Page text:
Bizen Ware (Bizen Yaki)

One of the Six Ancient Kilns with a long history dating back to ancient times. Its charm lies in the beautiful patterns on its reddish-brown surface

Production Area

Bizen City / etc., Okayama Prefecture

Historical Details and Geographic Characteristics

Bizen yaki, or bizen ware, has such a long history that it is counted among the six oldest kilns in Japan. It is a type of ceramics inherited from the “Sue” pottery technique which uses ancient kilns. Following the end of the Heian period, craftsmen moved to the Ibe area and laid the foundation for bizen yaki, and with the opening of a market in nearby Bizen, Fukuoka (Fukuoka, Nagafune-cho, Setouchi City) during the Kamakura period, the area prospered as a trading town. During the Muromachi period when Bizen, Fukuoka also prospered as a castle town, the pottery industry further flourished due to the introduction of the rokuro (potter’s wheel) and other improvements in molding techniques, as well as a renewal of production methods through the sharing of a small number of large kilns. In addition to traditional daily utensils such as bowls, plates, and bottles, they also produced tea ceremony utensils during this period, which were highly valued by tea masters.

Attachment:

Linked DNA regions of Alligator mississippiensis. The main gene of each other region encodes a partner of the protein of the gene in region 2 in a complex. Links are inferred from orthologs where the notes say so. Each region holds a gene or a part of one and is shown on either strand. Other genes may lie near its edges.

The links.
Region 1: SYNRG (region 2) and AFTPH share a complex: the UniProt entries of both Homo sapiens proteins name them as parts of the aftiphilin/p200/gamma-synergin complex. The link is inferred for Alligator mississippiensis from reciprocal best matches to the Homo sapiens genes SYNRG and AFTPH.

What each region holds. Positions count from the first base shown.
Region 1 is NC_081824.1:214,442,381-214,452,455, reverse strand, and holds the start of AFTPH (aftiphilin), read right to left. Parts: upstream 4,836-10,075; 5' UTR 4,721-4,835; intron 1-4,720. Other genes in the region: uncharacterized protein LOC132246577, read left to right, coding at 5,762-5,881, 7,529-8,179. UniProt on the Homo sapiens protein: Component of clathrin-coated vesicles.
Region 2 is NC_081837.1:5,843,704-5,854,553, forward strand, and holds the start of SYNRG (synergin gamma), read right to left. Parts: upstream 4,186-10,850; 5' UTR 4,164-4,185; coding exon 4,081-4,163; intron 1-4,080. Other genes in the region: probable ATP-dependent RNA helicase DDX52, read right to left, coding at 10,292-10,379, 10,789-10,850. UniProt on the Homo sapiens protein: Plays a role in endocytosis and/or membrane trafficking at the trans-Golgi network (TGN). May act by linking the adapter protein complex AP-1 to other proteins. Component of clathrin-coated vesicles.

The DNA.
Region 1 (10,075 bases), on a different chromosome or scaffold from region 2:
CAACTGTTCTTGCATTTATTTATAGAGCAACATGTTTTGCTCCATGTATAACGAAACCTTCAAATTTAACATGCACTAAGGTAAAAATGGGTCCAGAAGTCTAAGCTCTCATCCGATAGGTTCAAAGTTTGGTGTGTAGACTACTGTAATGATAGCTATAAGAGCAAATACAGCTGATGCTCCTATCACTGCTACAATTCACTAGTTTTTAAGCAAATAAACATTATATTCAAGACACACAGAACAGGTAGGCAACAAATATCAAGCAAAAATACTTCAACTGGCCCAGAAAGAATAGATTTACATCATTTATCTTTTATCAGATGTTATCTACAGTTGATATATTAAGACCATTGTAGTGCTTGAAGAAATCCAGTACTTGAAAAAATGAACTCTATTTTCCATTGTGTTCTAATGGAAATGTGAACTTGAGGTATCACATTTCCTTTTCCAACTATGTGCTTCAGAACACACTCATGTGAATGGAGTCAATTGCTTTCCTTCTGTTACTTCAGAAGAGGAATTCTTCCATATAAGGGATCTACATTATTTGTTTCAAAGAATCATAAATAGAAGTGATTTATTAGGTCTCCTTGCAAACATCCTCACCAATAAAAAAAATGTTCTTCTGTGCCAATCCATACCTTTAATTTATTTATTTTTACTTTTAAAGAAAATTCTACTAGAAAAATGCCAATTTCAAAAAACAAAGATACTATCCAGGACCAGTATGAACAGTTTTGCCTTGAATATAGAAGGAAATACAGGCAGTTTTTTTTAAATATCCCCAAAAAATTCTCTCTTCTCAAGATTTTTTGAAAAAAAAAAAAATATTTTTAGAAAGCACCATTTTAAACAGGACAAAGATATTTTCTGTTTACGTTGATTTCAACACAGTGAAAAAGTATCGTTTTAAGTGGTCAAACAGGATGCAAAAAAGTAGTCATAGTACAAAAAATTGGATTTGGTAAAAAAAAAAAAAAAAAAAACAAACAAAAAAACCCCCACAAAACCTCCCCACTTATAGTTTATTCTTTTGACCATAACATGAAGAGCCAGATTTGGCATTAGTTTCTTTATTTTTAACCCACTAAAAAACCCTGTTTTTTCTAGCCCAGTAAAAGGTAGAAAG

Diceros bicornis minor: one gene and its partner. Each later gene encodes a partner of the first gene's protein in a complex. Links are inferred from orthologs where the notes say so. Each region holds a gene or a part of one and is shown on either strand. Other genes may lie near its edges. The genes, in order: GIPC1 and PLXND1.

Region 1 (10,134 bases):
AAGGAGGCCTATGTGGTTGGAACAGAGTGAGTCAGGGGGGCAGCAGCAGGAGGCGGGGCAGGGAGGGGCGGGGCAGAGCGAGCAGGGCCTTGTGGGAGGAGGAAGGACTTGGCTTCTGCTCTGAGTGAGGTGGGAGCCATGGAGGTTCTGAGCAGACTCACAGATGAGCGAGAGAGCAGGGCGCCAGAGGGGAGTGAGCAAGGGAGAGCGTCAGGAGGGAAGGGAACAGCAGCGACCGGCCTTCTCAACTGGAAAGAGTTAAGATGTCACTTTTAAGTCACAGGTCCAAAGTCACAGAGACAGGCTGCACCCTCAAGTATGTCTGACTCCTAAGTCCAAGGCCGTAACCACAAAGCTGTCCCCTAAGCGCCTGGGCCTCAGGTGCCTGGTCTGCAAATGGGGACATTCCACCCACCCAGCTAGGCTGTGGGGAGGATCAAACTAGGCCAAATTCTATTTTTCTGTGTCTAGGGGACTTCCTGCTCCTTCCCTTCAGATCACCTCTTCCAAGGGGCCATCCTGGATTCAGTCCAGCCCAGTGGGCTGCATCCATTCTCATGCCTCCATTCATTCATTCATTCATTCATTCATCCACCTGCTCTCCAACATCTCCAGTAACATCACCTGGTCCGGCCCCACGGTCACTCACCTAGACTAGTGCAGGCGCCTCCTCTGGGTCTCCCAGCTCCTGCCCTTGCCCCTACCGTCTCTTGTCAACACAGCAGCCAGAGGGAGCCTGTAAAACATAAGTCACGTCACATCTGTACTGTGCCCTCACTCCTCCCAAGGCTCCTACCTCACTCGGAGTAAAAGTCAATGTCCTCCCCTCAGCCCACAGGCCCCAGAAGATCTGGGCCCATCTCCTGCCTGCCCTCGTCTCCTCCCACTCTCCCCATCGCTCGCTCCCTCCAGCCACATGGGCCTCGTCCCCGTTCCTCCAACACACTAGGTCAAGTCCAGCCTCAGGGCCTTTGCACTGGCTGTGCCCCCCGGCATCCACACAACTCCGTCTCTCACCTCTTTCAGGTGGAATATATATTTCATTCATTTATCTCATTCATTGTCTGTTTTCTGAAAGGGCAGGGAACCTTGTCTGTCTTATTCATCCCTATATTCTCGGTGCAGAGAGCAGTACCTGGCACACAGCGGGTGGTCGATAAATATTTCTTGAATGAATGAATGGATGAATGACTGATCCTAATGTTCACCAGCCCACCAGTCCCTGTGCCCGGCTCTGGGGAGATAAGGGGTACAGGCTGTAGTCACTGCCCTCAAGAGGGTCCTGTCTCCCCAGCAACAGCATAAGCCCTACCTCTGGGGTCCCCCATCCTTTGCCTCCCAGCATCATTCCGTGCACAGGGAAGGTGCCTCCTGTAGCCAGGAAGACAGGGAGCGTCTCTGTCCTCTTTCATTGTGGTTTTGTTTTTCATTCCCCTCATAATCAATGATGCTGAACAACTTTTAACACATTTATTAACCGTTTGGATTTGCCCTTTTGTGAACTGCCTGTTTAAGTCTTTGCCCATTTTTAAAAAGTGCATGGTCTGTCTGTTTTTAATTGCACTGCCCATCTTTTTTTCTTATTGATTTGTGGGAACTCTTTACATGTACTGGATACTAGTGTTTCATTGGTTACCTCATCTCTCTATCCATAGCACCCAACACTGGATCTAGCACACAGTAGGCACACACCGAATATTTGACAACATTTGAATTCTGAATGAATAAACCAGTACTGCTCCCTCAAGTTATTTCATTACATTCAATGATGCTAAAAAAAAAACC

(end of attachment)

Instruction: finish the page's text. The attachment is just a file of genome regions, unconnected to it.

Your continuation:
Under the protection and control of clans during the Edo period, large communal kilns were constructed, and production was monopolized and carried out by the six kiln owners who strongly associated their surnames with the kilns. With the strengthening of the sales system and the development of transportation networks, bizen ware’s sales channels expanded. In the mid-Edo period, bizen ware was affected by the spread of white porcelain and glazed ceramics, but its elaborately decorated ornaments (saikumono), which took advantage of the lack of glaze, gained fame as a specialty product.

After the Meiji period, bizen ware gradually declined due to the popularity of porcelain and glazed ceramics, but it still enjoys high popularity as a one-of-a-kind work of art, thanks to the many ceramic artists in Japan and abroad who have placed new value on pottery that preserves ancient production methods.

Main Retailer/Affiliated Museum

Bizen Pottery Museum

Address 1659-6 Inbe, Bizen City, Okayama Prefecture
Phone 0869-64-1400
Hours of Operation 9:00 a.m. – 5:00 p.m.
Closed Mondays (If the Monday falls on a holiday, the museum will close the following day),
Year-end/New Year holidays
Admission Fee Adults: 500 yen, High School / College Students: 300 yen,
Elementary / Middle School Students: Free, Seniors (65+): 400 yen


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